Panic surrounding the coronavirus outbreak has led to many questions surrounding what happens to a contract that was entered into prior to the shutdown in large parts of the world economy. Individuals and corporate entities are busy digging up each contract of concern and searching for what is commonly referred to as force majeure language.
What Is Force Majeure Language In Contract?
Black’s Law Dictionary defines a force majeure risk as one where a business is disrupted due to factor beyond control. A contract will typically include a section that is labeled force majeure and either specifically or generally define what classifies as a force majeure event for the parties to the agreement.
As is always the case when it comes to a contract, the language used within the four corners of the document will more often than not determine whether a party can escape the duties and obligations that would be imposed on it, but for the occurrence of a force majeure event.
An Example Of A Force Majeure Contract Clause.
No party shall be liable or responsible to the other party, nor be deemed to have defaulted under or breached this Contract, for any failure or delay in fulfilling or performing any term of this Contract (except for any obligations to make payments to the other party hereunder), when and to the extent such failure or delay is caused by or results from acts beyond the impacted party’s (“Impacted Party”) control, including, but not limited to, the following force majeure events (“Force Majeure Events”): (a) acts of God; (b) a natural disaster (fires, explosions, earthquakes, hurricane, flooding, storms, explosions, infestations), epidemic, or pandemic; (c) war, invasion, hostilities (whether war is declared or not), terrorist threats or acts, riot or other civil unrest; (d) government order or law; (e) actions, embargoes or blockades in effect on or after the date of this Contract; (f) action by any governmental authority; (g) national or regional emergency; (h) strikes, labor stoppages or slowdowns or other industrial disturbances; and (i) shortage of adequate power or transportation facilities. The Impacted Party shall give Notice within 5 days of the Force Majeure Event to the other party, stating the period of time the occurrence is expected to continue. The Impacted Party shall use diligent efforts to end the failure or delay and ensure the effects of such Force Majeure Event are minimized. The Impacted Party shall resume the performance of its obligations as soon as reasonably practicable after the removal of the cause. In the event that the Impacted Party’s failure or delay remains uncured for a period of 10 days following Notice given by it, the other party may thereafter terminate this Contract upon Notice.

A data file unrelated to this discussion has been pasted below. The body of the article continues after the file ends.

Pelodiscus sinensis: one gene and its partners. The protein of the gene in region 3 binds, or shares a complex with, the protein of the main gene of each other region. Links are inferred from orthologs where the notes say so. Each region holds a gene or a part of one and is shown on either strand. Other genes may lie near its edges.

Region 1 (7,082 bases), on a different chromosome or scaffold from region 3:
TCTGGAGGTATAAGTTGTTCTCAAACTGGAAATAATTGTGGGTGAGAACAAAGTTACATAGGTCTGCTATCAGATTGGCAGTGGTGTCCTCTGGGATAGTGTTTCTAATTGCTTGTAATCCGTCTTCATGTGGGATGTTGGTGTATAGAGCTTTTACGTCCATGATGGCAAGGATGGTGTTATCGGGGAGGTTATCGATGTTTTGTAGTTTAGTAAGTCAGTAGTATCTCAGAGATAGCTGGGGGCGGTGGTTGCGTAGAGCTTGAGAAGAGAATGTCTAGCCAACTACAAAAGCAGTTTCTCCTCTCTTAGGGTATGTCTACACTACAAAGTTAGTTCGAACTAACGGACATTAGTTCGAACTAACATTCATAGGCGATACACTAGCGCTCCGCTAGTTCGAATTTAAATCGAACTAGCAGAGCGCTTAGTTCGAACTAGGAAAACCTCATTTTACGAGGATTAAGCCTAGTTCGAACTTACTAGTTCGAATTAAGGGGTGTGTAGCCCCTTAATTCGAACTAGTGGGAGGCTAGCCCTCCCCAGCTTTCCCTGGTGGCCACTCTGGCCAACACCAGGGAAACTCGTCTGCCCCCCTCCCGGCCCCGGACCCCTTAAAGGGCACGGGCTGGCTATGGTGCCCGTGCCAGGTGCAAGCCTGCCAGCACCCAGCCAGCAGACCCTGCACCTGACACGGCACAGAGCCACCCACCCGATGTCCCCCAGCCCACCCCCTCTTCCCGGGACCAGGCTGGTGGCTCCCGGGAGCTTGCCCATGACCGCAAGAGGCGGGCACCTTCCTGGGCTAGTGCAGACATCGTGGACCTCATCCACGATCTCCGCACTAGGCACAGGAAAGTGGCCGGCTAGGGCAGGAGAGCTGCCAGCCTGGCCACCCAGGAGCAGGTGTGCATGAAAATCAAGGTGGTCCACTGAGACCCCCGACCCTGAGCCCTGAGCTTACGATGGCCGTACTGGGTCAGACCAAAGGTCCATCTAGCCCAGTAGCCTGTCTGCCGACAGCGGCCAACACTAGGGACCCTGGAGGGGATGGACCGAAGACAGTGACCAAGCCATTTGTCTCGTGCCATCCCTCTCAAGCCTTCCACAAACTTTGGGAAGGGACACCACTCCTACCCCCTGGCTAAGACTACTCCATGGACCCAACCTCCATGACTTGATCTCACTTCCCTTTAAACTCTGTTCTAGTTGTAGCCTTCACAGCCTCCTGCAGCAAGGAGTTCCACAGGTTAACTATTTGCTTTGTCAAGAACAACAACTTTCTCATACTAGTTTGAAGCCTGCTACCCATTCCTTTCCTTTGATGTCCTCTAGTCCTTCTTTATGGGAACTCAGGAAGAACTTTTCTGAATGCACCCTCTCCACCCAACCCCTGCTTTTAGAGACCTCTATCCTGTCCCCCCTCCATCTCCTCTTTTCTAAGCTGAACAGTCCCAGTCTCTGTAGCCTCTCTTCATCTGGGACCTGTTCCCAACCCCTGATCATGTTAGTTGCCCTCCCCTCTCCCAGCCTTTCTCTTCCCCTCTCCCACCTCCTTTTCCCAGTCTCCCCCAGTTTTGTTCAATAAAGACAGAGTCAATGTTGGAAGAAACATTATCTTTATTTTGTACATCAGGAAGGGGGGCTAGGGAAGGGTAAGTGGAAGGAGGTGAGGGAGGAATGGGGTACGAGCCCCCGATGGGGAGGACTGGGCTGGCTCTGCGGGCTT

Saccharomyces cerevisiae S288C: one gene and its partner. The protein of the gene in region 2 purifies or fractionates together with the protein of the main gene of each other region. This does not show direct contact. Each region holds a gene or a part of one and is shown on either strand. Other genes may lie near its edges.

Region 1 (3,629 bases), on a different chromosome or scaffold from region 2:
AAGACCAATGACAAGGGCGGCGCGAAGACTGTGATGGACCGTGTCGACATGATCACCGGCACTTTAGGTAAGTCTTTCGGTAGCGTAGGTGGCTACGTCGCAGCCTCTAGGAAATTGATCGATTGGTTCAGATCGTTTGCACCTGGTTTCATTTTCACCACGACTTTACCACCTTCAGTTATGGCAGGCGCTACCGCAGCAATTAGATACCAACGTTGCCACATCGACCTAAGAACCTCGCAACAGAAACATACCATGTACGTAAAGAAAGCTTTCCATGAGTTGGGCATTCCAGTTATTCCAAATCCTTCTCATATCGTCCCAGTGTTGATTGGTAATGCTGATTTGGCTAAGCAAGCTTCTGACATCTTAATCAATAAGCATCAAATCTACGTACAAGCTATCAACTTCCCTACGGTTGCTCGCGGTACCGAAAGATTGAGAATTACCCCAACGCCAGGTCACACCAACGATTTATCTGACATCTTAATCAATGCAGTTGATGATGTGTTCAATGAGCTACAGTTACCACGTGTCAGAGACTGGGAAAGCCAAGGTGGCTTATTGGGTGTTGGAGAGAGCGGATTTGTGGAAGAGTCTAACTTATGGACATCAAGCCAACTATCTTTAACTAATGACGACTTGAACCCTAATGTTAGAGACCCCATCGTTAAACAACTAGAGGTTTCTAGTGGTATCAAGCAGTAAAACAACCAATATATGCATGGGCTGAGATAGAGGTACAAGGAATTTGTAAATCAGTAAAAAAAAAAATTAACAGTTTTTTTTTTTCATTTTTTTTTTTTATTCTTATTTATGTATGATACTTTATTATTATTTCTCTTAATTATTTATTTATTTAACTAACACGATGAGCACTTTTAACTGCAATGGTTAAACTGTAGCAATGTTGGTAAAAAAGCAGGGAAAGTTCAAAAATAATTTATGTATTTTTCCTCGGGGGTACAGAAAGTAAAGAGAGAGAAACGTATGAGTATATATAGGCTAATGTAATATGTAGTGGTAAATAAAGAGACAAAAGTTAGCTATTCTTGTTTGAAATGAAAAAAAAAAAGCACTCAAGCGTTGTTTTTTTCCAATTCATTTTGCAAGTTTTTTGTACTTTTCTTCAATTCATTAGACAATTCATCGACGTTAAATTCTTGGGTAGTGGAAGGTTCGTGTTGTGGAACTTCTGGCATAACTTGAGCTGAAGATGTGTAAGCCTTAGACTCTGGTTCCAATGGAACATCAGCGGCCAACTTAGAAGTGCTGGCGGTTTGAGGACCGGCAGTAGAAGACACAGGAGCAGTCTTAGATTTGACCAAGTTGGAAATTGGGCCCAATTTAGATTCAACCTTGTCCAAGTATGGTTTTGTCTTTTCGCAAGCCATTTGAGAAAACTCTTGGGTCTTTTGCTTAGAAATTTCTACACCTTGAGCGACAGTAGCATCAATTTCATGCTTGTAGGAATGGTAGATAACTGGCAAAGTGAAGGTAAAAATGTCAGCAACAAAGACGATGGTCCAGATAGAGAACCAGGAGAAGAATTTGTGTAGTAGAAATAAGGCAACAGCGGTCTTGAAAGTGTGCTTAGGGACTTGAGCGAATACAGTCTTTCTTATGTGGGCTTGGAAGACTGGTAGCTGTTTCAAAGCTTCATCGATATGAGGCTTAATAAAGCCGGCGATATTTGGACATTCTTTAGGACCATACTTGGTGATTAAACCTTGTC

Key Force Majeure Contract Language For The Coronavirus Outbreak
Note the words “epidemic” and “pandemic” are included in the sample contract force majeure clause above. One who wishes to delay or terminate the peformance of obligations in a contract based on the coronavirus outbreak is benefitted when the force majeure clause specifically sets forth that an epidemic and/or pandemic qualifies as a force majeure event.
Yet, even the inclusion of words like “epidemic” and “pandemic” may not be specific enough to invoke a force majeure clause in contract during the coronavirus outbreak. One lawyer pointed out that, on March 11, he was dealing with a force majeure clause in a contract where the coronavirus outbreak being declared a pandemic by the CDC is what is needed in order for the party to be released from a contract and that a declaration from the World Health Organization was not sufficient. As he stated, expect the unexpected.
What Can You Do If You Have Force Majeure Questions Surrounding The Coronavirus Outbreak?
The lawyers at Heitner Legal are happy to answer any contract questions you may have, especially if they are related to force majeure clauses in this trying time surrounding the coronavirus outbreak. Initial consultations are provided free of charge.
We have already been answering numerous questions for existing clients and potential new clients who are very concerned about the exhaustive obligations that a contract may contain and do not have a clear appreciation as to whether they can get out of those duties without putting themselves in a position where they have extreme liability. The last thing you want to do is used an untrained eye in reviewing what is commonly very difficult language to comprehend and assess.
Do not just be of the position that third parties will not seek to enforce the terms of a contract. Get some guidance on whether you are in a position to invoke some sort of force majeure language and, in the future, make sure you have a lawyer who understands Contract Law to help you draft, review and revise your contractual agreements.